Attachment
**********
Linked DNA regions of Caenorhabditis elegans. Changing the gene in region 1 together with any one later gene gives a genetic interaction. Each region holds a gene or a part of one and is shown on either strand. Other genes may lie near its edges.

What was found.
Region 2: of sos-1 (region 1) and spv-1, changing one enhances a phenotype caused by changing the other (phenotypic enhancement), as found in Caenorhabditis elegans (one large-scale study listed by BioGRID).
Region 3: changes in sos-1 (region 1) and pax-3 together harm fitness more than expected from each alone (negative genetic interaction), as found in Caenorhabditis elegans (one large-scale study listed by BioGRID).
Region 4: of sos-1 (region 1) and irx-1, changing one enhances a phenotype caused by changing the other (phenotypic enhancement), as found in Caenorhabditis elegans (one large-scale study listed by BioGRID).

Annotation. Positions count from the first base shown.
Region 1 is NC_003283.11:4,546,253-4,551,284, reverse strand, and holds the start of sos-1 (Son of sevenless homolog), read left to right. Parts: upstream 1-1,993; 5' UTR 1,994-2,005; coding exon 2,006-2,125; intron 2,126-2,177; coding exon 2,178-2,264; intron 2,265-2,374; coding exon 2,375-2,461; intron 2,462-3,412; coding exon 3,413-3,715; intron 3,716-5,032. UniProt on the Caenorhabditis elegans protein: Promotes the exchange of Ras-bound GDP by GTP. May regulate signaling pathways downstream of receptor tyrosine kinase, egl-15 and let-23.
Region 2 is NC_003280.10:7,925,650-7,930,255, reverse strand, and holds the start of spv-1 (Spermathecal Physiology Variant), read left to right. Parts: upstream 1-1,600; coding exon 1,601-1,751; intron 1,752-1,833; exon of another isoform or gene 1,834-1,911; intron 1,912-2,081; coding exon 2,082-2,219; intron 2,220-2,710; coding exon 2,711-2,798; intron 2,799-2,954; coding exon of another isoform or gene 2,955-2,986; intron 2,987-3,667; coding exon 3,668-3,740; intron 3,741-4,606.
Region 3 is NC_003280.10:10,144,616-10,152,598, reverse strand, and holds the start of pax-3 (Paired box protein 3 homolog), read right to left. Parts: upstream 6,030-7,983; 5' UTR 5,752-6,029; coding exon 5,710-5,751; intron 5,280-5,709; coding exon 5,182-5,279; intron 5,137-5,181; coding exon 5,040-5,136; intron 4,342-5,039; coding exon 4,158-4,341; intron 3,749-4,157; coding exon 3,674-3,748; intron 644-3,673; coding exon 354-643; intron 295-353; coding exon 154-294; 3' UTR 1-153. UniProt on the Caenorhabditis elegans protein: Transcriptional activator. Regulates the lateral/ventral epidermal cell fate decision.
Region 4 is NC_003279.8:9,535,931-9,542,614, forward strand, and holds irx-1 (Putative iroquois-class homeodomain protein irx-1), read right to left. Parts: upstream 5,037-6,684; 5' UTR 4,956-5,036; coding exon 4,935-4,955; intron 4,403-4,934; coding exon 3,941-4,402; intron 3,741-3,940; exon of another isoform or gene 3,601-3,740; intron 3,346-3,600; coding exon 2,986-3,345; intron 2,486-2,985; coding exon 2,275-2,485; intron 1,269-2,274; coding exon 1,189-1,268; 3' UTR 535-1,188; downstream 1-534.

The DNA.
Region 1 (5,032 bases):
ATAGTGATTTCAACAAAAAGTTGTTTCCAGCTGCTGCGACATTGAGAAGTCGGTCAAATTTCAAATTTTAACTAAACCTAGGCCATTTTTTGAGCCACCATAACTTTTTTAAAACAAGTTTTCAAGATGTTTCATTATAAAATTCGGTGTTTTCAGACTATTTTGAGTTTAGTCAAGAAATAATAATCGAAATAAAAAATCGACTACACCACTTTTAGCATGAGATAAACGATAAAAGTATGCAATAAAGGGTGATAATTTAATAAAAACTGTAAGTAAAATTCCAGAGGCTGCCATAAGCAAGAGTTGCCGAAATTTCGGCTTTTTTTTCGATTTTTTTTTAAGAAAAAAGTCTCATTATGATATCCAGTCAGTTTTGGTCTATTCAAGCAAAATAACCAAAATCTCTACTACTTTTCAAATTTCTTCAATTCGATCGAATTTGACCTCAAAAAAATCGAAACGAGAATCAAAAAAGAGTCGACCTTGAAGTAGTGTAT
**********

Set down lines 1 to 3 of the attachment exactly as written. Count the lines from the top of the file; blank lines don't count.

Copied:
Linked DNA regions of Caenorhabditis elegans. Changing the gene in region 1 together with any one later gene gives a genetic interaction. Each region holds a gene or a part of one and is shown on either strand. Other genes may lie near its edges.

What was found.
Region 2: of sos-1 (region 1) and spv-1, changing one enhances a phenotype caused by changing the other (phenotypic enhancement), as found in Caenorhabditis elegans (one large-scale study listed by BioGRID).